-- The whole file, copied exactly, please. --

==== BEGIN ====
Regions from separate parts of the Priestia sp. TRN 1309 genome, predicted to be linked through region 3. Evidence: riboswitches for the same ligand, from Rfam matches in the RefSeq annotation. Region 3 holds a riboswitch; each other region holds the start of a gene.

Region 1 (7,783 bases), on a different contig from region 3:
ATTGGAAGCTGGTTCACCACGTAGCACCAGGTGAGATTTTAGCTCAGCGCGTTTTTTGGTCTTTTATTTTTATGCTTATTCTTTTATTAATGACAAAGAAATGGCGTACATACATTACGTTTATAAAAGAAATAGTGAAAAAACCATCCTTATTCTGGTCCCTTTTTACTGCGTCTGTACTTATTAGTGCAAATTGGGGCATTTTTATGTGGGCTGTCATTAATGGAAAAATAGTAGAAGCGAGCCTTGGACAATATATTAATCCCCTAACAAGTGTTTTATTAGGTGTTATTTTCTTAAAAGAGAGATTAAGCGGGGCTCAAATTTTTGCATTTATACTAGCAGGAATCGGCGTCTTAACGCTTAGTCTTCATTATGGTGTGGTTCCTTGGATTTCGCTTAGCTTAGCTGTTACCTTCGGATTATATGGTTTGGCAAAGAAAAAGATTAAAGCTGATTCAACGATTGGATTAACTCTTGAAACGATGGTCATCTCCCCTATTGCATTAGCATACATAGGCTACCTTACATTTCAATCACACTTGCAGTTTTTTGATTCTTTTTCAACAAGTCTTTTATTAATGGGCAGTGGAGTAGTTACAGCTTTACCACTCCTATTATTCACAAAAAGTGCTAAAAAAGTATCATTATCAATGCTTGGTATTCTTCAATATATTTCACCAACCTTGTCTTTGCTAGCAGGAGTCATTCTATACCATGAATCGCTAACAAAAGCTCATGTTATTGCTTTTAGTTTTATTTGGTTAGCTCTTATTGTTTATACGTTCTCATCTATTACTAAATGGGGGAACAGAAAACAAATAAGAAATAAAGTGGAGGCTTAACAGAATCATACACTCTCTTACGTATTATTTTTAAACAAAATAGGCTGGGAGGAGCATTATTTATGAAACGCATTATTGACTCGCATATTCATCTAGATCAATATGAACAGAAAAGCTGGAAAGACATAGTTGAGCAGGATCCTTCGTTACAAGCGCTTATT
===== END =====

Regions from separate parts of the Priestia sp. TRN 1309 genome, predicted to be linked through region 3. Evidence: riboswitches for the same ligand, from Rfam matches in the RefSeq annotation. Region 3 holds a riboswitch; each other region holds the start of a gene.

Region 1 (7,783 bases), on a different contig from region 3:
ATTGGAAGCTGGTTCACCACGTAGCACCAGGTGAGATTTTAGCTCAGCGCGTTTTTTGGTCTTTTATTTTTATGCTTATTCTTTTATTAATGACAAAGAAATGGCGTACATACATTACGTTTATAAAAGAAATAGTGAAAAAACCATCCTTATTCTGGTCCCTTTTTACTGCGTCTGTACTTATTAGTGCAAATTGGGGCATTTTTATGTGGGCTGTCATTAATGGAAAAATAGTAGAAGCGAGCCTTGGACAATATATTAATCCCCTAACAAGTGTTTTATTAGGTGTTATTTTCTTAAAAGAGAGATTAAGCGGGGCTCAAATTTTTGCATTTATACTAGCAGGAATCGGCGTCTTAACGCTTAGTCTTCATTATGGTGTGGTTCCTTGGATTTCGCTTAGCTTAGCTGTTACCTTCGGATTATATGGTTTGGCAAAGAAAAAGATTAAAGCTGATTCAACGATTGGATTAACTCTTGAAACGATGGTCATCTCCCCTATTGCATTAGCATACATAGGCTACCTTACATTTCAATCACACTTGCAGTTTTTTGATTCTTTTTCAACAAGTCTTTTATTAATGGGCAGTGGAGTAGTTACAGCTTTACCACTCCTATTATTCACAAAAAGTGCTAAAAAAGTATCATTATCAATGCTTGGTATTCTTCAATATATTTCACCAACCTTGTCTTTGCTAGCAGGAGTCATTCTATACCATGAATCGCTAACAAAAGCTCATGTTATTGCTTTTAGTTTTATTTGGTTAGCTCTTATTGTTTATACGTTCTCATCTATTACTAAATGGGGGAACAGAAAACAAATAAGAAATAAAGTGGAGGCTTAACAGAATCATACACTCTCTTACGTATTATTTTTAAACAAAATAGGCTGGGAGGAGCATTATTTATGAAACGCATTATTGACTCGCATATTCATCTAGATCAATATGAACAGAAAAGCTGGAAAGACATAGTTGAGCAGGATCCTTCGTTACAAGCGCTTATT